I am not sure what would have become of me had I not moved to Los Angeles and met Emily Wright, who became my cello teacher, mentor, and inspiration. Emily found an adult woman still working through “Row, Row, Row Your Boat,” not so merrily. Though it made me laugh, she treated me as someone who could actually play the cello. She taught to my secret aspirations. She pushed me toward pieces that had made me want to learn to play the cello in the first place. Pieces that were far out of my league, but that I salivated to play. 

I loved the cello’s deep, rich tones even though they eluded me. They still elude me. But she inspired me to continue to strive and achieve. She made me think that I might make music someday. Even (gasp) in front of people! And she was patient. I met her having just had baby number one, and she was patient with my many cello sabbaticals as I procreated, and procreated, and procreated once more.

I have found that I set goals and life laughs. Divorce. A move back across the country with my young kids. Returning to work for the first time since the ballet. My cello (yes mine—Emily took me shopping and it’s a day I’ll never forget) remained in her case for close to a decade. I could feel her staring through the black padding reproachfully as she sat in the corner. “What do you want to do in your life? What are you waiting for?” She mocked me. Her presence had the silent but methodical effect of a metronome… tick tock baby. Time is a wasting.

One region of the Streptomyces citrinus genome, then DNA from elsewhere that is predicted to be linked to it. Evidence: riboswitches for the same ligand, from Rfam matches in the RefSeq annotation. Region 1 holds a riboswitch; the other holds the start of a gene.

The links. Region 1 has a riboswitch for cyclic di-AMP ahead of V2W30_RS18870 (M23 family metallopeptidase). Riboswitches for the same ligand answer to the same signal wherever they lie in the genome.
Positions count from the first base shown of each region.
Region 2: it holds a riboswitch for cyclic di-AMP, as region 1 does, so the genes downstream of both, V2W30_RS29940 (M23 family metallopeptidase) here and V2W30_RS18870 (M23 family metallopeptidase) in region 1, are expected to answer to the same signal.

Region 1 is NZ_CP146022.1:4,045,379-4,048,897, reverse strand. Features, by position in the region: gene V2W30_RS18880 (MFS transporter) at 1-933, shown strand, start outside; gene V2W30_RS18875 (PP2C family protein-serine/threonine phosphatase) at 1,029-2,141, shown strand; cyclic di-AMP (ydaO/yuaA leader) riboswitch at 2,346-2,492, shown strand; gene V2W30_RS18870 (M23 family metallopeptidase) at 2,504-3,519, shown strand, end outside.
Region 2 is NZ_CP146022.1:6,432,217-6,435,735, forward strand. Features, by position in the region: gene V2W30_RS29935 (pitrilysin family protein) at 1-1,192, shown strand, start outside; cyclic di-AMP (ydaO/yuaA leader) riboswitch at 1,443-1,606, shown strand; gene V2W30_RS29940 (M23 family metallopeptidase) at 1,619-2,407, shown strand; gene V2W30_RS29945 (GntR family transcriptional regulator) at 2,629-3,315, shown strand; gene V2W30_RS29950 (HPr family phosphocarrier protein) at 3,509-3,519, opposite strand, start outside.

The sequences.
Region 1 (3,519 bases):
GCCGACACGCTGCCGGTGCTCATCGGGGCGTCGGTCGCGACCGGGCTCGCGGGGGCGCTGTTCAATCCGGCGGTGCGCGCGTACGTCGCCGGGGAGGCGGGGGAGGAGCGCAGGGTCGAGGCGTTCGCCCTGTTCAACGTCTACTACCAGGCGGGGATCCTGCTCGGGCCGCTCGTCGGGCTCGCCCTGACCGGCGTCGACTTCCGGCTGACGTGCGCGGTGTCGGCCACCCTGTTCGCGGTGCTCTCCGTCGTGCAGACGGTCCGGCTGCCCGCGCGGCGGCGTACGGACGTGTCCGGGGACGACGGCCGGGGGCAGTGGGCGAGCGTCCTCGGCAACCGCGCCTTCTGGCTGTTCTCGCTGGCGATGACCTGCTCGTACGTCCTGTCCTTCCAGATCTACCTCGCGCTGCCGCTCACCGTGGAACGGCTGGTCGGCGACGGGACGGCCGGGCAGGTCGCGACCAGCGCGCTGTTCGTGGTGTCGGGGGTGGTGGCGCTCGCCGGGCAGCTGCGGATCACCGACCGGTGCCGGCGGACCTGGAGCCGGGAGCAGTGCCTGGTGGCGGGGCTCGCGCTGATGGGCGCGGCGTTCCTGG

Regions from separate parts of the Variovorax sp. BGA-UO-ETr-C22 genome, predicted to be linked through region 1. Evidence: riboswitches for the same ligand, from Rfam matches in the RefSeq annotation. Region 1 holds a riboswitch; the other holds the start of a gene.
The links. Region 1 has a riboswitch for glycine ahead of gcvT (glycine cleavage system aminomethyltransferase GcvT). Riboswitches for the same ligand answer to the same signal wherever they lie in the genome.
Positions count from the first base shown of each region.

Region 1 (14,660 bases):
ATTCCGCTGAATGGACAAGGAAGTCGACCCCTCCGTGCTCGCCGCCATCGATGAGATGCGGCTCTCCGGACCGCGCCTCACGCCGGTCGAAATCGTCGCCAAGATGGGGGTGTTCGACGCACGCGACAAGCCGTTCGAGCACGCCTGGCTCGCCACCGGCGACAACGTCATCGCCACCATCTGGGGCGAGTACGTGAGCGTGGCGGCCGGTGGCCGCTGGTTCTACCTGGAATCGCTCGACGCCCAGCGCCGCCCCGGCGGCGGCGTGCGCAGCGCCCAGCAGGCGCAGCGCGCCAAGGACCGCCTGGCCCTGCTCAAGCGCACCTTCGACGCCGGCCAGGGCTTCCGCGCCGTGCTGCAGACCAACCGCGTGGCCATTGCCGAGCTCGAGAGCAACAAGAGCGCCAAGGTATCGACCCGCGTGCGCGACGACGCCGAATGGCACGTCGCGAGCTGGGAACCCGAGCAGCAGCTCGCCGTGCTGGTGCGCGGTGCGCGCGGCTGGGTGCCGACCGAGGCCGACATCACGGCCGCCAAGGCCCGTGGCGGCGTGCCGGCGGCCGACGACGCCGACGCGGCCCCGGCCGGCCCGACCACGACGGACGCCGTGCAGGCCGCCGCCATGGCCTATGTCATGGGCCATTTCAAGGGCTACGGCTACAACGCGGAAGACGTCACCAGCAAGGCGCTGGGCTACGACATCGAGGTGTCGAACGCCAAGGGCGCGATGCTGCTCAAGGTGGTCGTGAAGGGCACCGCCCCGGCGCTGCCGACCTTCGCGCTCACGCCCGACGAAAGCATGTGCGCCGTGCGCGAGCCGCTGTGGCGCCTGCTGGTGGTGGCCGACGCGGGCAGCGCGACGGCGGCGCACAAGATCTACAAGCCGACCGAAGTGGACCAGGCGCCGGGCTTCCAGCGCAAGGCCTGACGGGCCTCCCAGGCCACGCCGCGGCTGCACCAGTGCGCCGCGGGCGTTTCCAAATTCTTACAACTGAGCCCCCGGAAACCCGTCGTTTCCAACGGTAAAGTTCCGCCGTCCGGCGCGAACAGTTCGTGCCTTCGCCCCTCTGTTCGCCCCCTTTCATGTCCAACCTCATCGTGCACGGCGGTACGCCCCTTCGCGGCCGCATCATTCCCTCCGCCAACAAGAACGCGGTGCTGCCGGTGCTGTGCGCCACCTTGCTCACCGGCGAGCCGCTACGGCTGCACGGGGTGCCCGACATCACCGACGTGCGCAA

And then more life happened. The pandemic. Covid 19. Suddenly, I was home an awful lot. The silver lining of my Covid experience: I was still employed, and there was a gift of time.

“Well?” my cello seemed to ask.


Advertisement


I called Emily. “Yes,” she said. “I will teach you via Zoom.”